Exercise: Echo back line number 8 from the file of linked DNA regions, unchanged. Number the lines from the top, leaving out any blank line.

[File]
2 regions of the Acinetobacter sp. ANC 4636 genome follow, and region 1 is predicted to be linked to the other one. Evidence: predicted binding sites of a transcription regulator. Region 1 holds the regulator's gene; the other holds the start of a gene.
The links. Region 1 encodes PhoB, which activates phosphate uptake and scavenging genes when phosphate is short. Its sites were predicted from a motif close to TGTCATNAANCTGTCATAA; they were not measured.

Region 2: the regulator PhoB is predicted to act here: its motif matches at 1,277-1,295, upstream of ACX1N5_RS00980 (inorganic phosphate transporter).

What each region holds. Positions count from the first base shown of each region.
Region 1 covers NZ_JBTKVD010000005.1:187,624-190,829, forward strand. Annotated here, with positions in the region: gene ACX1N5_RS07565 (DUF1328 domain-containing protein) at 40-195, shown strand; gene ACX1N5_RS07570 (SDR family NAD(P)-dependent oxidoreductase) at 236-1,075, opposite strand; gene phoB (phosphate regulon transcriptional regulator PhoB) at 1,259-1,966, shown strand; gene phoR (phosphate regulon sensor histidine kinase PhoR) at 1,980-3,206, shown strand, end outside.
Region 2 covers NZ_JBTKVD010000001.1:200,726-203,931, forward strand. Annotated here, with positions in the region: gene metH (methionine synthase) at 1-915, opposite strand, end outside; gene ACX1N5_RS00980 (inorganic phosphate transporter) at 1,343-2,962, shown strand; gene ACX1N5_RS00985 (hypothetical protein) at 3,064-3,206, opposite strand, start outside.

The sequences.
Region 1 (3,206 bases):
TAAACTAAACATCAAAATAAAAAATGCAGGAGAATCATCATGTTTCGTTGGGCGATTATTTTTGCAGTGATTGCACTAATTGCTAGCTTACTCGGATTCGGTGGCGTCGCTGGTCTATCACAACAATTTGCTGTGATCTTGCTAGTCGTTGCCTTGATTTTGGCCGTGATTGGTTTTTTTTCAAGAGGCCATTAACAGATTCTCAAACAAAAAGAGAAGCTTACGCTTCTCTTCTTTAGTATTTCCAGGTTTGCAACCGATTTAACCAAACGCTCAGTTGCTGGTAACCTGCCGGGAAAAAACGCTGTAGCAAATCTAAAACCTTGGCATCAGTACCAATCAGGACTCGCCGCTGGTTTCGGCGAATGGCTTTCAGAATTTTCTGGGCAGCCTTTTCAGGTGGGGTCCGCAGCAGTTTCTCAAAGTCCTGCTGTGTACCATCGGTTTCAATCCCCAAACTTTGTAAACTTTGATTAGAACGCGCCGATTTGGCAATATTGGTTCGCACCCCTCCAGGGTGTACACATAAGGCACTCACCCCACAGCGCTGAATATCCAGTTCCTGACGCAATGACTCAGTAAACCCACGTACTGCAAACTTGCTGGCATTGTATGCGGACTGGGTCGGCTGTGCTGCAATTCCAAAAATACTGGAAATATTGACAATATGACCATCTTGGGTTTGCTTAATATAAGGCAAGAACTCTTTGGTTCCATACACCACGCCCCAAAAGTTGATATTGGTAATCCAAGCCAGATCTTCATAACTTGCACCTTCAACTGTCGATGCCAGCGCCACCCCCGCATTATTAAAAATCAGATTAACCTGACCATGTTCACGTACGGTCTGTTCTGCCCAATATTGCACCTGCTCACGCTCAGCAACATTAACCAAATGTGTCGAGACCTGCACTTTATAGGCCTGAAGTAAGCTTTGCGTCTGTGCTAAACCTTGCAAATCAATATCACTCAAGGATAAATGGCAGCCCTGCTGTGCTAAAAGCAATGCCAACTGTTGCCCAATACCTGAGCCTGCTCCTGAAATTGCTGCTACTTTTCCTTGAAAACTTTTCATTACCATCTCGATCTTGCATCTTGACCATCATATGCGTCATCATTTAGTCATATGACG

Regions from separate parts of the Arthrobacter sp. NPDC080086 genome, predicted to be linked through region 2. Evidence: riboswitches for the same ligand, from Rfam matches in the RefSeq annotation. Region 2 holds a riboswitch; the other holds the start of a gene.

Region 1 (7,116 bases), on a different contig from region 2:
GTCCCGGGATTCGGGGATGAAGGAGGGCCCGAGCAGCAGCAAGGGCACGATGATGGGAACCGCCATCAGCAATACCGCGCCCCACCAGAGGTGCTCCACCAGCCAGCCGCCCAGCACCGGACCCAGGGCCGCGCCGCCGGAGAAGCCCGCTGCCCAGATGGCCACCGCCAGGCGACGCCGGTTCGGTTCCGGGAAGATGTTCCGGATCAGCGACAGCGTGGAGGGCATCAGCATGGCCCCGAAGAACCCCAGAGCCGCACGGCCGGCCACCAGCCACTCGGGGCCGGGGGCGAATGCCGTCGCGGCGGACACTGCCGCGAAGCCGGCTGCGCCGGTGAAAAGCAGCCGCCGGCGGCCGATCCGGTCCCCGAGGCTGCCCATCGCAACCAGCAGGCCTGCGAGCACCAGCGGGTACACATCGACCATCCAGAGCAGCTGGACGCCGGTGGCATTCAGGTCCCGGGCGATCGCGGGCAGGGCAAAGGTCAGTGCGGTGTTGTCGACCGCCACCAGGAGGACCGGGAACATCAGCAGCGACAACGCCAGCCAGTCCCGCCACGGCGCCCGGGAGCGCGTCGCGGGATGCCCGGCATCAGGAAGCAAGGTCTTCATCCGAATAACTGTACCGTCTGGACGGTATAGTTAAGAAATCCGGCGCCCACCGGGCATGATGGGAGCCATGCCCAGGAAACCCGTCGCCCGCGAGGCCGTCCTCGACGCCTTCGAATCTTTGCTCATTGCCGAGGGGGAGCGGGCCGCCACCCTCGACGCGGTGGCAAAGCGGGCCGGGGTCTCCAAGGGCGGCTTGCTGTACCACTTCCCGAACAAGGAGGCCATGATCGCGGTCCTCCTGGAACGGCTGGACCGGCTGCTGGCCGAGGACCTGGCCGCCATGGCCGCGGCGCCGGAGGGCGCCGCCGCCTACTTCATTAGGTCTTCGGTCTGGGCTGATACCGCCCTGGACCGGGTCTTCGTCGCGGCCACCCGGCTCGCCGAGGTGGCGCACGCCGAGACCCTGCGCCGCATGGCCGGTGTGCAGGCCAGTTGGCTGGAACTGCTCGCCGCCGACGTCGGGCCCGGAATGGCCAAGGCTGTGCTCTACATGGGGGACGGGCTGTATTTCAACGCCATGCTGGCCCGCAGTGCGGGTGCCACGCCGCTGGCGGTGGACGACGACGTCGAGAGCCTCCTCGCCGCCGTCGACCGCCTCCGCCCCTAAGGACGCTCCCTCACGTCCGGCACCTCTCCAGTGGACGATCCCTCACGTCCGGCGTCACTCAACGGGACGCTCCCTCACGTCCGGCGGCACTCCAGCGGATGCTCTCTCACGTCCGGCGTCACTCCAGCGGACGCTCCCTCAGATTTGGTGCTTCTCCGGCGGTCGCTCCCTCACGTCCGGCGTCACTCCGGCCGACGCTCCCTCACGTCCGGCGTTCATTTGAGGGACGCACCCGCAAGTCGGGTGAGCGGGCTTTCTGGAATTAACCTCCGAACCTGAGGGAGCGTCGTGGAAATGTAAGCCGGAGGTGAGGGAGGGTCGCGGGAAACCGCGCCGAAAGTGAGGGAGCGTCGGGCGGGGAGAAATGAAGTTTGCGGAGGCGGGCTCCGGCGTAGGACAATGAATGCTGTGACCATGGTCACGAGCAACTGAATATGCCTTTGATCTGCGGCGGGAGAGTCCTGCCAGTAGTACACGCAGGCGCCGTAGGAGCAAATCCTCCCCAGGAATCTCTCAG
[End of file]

Region 1 (3,206 bases):